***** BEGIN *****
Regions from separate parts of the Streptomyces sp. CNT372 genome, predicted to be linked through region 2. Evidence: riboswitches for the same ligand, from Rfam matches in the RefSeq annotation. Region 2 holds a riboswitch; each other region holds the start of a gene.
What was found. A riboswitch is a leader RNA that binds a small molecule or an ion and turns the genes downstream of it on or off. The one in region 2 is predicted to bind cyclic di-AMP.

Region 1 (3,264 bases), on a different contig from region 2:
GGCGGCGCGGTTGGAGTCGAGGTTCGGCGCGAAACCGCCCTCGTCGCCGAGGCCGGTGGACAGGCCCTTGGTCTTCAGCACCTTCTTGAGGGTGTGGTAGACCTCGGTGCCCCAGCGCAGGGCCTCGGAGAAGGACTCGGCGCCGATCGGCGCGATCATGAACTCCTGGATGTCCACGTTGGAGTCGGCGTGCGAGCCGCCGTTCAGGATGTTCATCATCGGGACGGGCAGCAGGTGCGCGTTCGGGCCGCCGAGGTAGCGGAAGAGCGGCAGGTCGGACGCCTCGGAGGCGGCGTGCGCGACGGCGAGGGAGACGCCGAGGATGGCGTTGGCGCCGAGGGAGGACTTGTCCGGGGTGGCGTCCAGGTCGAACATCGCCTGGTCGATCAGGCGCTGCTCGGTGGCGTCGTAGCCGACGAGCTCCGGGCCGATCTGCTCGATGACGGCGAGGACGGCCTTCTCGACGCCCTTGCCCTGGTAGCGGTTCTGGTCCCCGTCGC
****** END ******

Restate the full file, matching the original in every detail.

Regions from separate parts of the Streptomyces sp. CNT372 genome, predicted to be linked through region 2. Evidence: riboswitches for the same ligand, from Rfam matches in the RefSeq annotation. Region 2 holds a riboswitch; each other region holds the start of a gene.
What was found. A riboswitch is a leader RNA that binds a small molecule or an ion and turns the genes downstream of it on or off. The one in region 2 is predicted to bind cyclic di-AMP.

Region 1 (3,264 bases), on a different contig from region 2:
GGCGGCGCGGTTGGAGTCGAGGTTCGGCGCGAAACCGCCCTCGTCGCCGAGGCCGGTGGACAGGCCCTTGGTCTTCAGCACCTTCTTGAGGGTGTGGTAGACCTCGGTGCCCCAGCGCAGGGCCTCGGAGAAGGACTCGGCGCCGATCGGCGCGATCATGAACTCCTGGATGTCCACGTTGGAGTCGGCGTGCGAGCCGCCGTTCAGGATGTTCATCATCGGGACGGGCAGCAGGTGCGCGTTCGGGCCGCCGAGGTAGCGGAAGAGCGGCAGGTCGGACGCCTCGGAGGCGGCGTGCGCGACGGCGAGGGAGACGCCGAGGATGGCGTTGGCGCCGAGGGAGGACTTGTCCGGGGTGGCGTCCAGGTCGAACATCGCCTGGTCGATCAGGCGCTGCTCGGTGGCGTCGTAGCCGACGAGCTCCGGGCCGATCTGCTCGATGACGGCGAGGACGGCCTTCTCGACGCCCTTGCCCTGGTAGCGGTTCTGGTCCCCGTCGC